Taliban Attack Kills 18 At Lakeside Resort Near Kabul
Heavily armed Taliban insurgents attacked a lakefront resort near Kabul overnight, killing at least 18 people during an assault and 11-hour standoff with combined Afghan and NATO forces.
The attack occurred at the Spozhmai Hotel on Lake Qargha, a popular recreation area for upscale Afghans just outside the capital. The Taliban claim they attacked because it was used by wealthy Afghans and foreigners to engage in "immoral activities."
Here's the latest from NPR's Sean Carberry in Kabul:
Taliban fighters wearing explosive vests and carrying a range of weapons killed three security guards as they stormed the resort. Diners on the patio, some of whom were celebrating a birthday party, say they heard gunfire and then suddenly they were attacked. At least one attacker detonated his vest.
More than a dozen civilians were killed, and many more injured. Some fled to safety, and around 40 people were held hostage for hours until Afghan and NATO forces killed the attackers. Afterwards, the dining area lay in ruins with bodies scattered around.
"Some of the guests jumped from the window into the hotel yard. They were hiding under trees or any safe place they could find. Three of the guests jumped into the lake and hid in the water," Mohammad Zahir, criminal director for Kabul police, was quoted by The Associated Press as saying.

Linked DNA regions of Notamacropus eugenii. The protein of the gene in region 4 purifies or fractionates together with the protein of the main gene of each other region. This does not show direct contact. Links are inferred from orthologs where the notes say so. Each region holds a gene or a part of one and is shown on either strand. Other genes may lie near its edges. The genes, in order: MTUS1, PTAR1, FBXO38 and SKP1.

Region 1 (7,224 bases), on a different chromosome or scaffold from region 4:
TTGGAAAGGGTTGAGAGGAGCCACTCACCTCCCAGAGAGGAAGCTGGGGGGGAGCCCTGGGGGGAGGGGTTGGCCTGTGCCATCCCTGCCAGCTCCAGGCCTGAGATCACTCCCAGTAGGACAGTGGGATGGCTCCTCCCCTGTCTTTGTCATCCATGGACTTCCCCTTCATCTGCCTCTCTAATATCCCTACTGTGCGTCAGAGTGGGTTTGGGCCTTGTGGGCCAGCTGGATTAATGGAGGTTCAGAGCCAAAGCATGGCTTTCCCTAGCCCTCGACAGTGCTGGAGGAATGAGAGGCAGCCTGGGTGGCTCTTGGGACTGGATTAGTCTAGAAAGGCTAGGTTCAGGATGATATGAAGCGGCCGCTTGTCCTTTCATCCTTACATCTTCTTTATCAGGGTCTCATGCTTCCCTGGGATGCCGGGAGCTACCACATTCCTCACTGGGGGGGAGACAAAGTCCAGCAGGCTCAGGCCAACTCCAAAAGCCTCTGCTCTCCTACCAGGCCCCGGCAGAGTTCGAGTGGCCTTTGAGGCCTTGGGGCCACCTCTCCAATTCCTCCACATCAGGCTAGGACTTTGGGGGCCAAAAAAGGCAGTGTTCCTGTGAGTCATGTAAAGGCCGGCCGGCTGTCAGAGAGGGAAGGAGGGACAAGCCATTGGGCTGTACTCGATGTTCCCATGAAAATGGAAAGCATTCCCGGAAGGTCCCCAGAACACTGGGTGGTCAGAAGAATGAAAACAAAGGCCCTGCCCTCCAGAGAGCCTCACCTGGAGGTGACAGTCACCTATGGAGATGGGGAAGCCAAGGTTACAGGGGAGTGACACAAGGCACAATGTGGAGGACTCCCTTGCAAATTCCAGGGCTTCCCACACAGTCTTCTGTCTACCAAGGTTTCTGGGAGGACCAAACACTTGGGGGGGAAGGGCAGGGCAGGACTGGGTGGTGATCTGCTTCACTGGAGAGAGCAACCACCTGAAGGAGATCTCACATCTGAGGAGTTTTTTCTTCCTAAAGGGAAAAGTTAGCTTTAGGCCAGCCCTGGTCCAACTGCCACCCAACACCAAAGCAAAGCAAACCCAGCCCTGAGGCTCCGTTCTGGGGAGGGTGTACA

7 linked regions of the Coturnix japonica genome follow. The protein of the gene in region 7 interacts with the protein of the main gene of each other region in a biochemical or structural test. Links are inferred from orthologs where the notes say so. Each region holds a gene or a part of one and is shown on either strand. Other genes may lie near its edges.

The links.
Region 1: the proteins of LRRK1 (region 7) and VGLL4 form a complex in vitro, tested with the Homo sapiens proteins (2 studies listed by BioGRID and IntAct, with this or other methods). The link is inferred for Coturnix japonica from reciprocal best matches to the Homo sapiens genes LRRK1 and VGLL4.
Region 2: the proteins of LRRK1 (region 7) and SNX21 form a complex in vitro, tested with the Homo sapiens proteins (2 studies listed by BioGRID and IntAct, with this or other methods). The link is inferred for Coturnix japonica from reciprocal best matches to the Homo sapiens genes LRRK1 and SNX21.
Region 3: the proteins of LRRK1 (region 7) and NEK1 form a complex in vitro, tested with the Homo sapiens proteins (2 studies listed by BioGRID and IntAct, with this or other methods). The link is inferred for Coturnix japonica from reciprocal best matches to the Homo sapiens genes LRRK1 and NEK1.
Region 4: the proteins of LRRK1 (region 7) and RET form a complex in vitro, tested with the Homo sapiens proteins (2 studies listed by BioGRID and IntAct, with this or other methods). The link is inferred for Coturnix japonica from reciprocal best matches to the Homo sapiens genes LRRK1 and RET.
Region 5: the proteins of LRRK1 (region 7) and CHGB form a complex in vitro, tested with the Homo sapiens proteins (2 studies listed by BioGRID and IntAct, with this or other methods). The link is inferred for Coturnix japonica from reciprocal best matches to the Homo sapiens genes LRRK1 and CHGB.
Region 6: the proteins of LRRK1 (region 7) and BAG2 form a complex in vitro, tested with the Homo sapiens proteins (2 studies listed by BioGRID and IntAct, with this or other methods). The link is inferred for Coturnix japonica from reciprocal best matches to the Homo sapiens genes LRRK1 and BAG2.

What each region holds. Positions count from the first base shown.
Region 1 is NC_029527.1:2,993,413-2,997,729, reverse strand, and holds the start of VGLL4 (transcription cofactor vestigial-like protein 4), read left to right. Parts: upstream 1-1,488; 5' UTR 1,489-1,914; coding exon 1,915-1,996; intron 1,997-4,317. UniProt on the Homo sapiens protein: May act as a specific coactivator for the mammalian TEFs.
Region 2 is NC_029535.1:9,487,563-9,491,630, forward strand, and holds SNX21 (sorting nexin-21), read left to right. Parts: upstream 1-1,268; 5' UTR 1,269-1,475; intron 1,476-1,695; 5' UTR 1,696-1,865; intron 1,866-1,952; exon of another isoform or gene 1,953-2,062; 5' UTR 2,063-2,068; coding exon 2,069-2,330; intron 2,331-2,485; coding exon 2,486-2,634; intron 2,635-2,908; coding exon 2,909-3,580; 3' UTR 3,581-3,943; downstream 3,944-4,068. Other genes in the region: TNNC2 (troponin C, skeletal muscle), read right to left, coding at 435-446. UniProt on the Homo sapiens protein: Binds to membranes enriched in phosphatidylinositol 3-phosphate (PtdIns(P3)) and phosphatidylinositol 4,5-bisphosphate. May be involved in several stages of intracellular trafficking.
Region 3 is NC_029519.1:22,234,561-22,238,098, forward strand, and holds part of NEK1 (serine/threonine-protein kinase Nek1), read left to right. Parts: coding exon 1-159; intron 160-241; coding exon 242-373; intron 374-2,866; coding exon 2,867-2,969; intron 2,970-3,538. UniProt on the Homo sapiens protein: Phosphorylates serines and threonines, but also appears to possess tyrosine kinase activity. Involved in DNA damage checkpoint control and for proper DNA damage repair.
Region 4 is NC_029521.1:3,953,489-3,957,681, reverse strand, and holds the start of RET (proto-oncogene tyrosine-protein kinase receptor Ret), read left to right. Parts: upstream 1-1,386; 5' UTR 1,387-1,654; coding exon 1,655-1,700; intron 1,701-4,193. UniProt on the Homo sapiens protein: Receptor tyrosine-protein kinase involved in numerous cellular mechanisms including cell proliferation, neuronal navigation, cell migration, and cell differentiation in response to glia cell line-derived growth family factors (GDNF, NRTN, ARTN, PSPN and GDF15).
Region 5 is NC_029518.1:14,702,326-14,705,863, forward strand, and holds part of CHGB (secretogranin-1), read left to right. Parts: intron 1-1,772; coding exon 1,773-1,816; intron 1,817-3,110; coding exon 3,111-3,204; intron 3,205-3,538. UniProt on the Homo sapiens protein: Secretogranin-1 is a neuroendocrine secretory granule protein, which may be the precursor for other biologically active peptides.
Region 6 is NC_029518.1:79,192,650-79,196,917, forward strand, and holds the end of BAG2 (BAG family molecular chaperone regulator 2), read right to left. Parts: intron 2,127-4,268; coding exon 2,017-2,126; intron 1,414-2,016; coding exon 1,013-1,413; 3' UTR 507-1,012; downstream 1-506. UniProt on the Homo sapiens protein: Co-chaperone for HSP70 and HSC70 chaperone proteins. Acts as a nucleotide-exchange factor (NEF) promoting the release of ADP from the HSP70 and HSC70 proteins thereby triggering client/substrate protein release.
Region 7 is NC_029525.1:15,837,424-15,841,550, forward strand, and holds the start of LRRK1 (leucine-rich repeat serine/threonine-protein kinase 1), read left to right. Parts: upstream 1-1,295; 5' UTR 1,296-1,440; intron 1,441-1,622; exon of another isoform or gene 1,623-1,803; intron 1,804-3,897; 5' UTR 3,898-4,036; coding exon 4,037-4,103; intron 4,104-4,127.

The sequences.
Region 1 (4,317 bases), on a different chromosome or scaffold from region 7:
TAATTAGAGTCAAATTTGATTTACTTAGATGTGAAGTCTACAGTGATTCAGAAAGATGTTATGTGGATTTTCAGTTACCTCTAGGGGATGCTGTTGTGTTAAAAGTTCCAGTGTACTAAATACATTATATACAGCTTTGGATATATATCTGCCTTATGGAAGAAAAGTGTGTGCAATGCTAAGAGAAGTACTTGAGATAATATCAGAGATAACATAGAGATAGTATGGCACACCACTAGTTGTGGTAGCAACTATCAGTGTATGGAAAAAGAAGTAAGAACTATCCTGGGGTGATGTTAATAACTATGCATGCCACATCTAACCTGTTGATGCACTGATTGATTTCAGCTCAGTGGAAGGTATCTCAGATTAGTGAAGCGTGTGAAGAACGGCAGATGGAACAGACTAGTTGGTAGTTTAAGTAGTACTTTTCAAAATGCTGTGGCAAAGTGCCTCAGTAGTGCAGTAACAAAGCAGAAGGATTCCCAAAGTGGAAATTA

The hotel was especially busy because Thursday evening, at the time of the attack, because it was the beginning of the Afghan weekend.
The BBC quotes witness Maihan Saeedi, who left the area shortly before the attack began, as saying the hotel was full of civilians, including women and children.
"When we left the hotel, we heard gunfire as we reached one of the [three security] checkpoints near the hotel," Saeedi told the BBC.
According to the AP, the attack was "the latest in a string this week that suggest the [Taliban] ... is pushing hard with its summer offensive rather than waiting for international forces to draw down."
Taliban spokesman Zabiullah Mujahid said the hotel was targeted because foreigners there were drinking alcohol and participating in other activities banned by Islam, but that was disputed by the Kabul police.
"That is totally wrong," Zahir said, according to the AP. "These are people who had worked all week and had gone to the lake to have a restful dinner with their families. The view there is very good for relaxation. There is no alcohol."
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